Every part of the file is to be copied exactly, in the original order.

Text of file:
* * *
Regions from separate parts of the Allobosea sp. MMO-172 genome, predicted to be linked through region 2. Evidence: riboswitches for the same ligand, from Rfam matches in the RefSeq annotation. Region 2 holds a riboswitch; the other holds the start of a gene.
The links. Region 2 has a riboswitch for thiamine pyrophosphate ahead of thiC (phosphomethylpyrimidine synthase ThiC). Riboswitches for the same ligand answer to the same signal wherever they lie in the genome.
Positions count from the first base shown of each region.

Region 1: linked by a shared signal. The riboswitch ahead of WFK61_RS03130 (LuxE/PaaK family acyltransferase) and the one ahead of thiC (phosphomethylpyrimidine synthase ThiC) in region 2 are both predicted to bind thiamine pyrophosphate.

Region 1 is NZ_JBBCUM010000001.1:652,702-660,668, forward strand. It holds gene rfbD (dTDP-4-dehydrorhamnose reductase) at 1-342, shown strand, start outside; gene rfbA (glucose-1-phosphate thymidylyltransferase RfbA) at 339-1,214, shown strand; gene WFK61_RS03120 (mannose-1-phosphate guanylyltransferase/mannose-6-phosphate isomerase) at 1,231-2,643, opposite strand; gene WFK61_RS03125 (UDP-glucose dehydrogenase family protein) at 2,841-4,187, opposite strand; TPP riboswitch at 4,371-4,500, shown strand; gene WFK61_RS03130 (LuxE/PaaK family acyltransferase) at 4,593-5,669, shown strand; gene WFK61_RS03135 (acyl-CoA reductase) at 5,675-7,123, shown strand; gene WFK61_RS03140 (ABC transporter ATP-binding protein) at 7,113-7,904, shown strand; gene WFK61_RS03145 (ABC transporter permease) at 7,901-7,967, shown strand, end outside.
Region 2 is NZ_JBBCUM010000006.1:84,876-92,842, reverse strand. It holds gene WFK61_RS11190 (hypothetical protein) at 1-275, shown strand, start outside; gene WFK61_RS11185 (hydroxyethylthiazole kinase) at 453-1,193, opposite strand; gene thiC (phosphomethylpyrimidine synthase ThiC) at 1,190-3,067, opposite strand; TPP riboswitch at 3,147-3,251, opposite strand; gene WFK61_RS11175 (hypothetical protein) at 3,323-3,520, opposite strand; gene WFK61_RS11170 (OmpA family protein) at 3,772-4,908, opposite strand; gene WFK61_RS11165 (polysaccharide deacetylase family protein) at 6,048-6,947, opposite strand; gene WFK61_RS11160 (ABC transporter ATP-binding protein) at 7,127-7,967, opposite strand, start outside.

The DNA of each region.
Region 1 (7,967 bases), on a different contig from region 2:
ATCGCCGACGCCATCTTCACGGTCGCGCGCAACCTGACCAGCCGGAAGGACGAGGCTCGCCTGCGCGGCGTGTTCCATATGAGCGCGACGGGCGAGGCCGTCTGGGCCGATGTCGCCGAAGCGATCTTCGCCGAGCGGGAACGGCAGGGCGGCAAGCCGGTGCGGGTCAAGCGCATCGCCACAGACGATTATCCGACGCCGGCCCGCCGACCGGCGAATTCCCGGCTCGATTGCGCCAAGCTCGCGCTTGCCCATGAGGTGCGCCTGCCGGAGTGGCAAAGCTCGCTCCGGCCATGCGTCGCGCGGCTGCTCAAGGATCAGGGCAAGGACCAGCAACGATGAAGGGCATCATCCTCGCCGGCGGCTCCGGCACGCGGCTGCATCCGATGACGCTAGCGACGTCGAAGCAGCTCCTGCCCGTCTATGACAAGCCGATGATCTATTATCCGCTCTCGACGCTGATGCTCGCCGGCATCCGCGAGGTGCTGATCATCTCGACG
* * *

Regions from separate parts of the Allobosea sp. MMO-172 genome, predicted to be linked through region 2. Evidence: riboswitches for the same ligand, from Rfam matches in the RefSeq annotation. Region 2 holds a riboswitch; the other holds the start of a gene.
The links. Region 2 has a riboswitch for thiamine pyrophosphate ahead of thiC (phosphomethylpyrimidine synthase ThiC). Riboswitches for the same ligand answer to the same signal wherever they lie in the genome.
Positions count from the first base shown of each region.

Region 1: linked by a shared signal. The riboswitch ahead of WFK61_RS03130 (LuxE/PaaK family acyltransferase) and the one ahead of thiC (phosphomethylpyrimidine synthase ThiC) in region 2 are both predicted to bind thiamine pyrophosphate.

Region 1 is NZ_JBBCUM010000001.1:652,702-660,668, forward strand. It holds gene rfbD (dTDP-4-dehydrorhamnose reductase) at 1-342, shown strand, start outside; gene rfbA (glucose-1-phosphate thymidylyltransferase RfbA) at 339-1,214, shown strand; gene WFK61_RS03120 (mannose-1-phosphate guanylyltransferase/mannose-6-phosphate isomerase) at 1,231-2,643, opposite strand; gene WFK61_RS03125 (UDP-glucose dehydrogenase family protein) at 2,841-4,187, opposite strand; TPP riboswitch at 4,371-4,500, shown strand; gene WFK61_RS03130 (LuxE/PaaK family acyltransferase) at 4,593-5,669, shown strand; gene WFK61_RS03135 (acyl-CoA reductase) at 5,675-7,123, shown strand; gene WFK61_RS03140 (ABC transporter ATP-binding protein) at 7,113-7,904, shown strand; gene WFK61_RS03145 (ABC transporter permease) at 7,901-7,967, shown strand, end outside.
Region 2 is NZ_JBBCUM010000006.1:84,876-92,842, reverse strand. It holds gene WFK61_RS11190 (hypothetical protein) at 1-275, shown strand, start outside; gene WFK61_RS11185 (hydroxyethylthiazole kinase) at 453-1,193, opposite strand; gene thiC (phosphomethylpyrimidine synthase ThiC) at 1,190-3,067, opposite strand; TPP riboswitch at 3,147-3,251, opposite strand; gene WFK61_RS11175 (hypothetical protein) at 3,323-3,520, opposite strand; gene WFK61_RS11170 (OmpA family protein) at 3,772-4,908, opposite strand; gene WFK61_RS11165 (polysaccharide deacetylase family protein) at 6,048-6,947, opposite strand; gene WFK61_RS11160 (ABC transporter ATP-binding protein) at 7,127-7,967, opposite strand, start outside.

The DNA of each region.
Region 1 (7,967 bases), on a different contig from region 2:
ATCGCCGACGCCATCTTCACGGTCGCGCGCAACCTGACCAGCCGGAAGGACGAGGCTCGCCTGCGCGGCGTGTTCCATATGAGCGCGACGGGCGAGGCCGTCTGGGCCGATGTCGCCGAAGCGATCTTCGCCGAGCGGGAACGGCAGGGCGGCAAGCCGGTGCGGGTCAAGCGCATCGCCACAGACGATTATCCGACGCCGGCCCGCCGACCGGCGAATTCCCGGCTCGATTGCGCCAAGCTCGCGCTTGCCCATGAGGTGCGCCTGCCGGAGTGGCAAAGCTCGCTCCGGCCATGCGTCGCGCGGCTGCTCAAGGATCAGGGCAAGGACCAGCAACGATGAAGGGCATCATCCTCGCCGGCGGCTCCGGCACGCGGCTGCATCCGATGACGCTAGCGACGTCGAAGCAGCTCCTGCCCGTCTATGACAAGCCGATGATCTATTATCCGCTCTCGACGCTGATGCTCGCCGGCATCCGCGAGGTGCTGATCATCTCGACG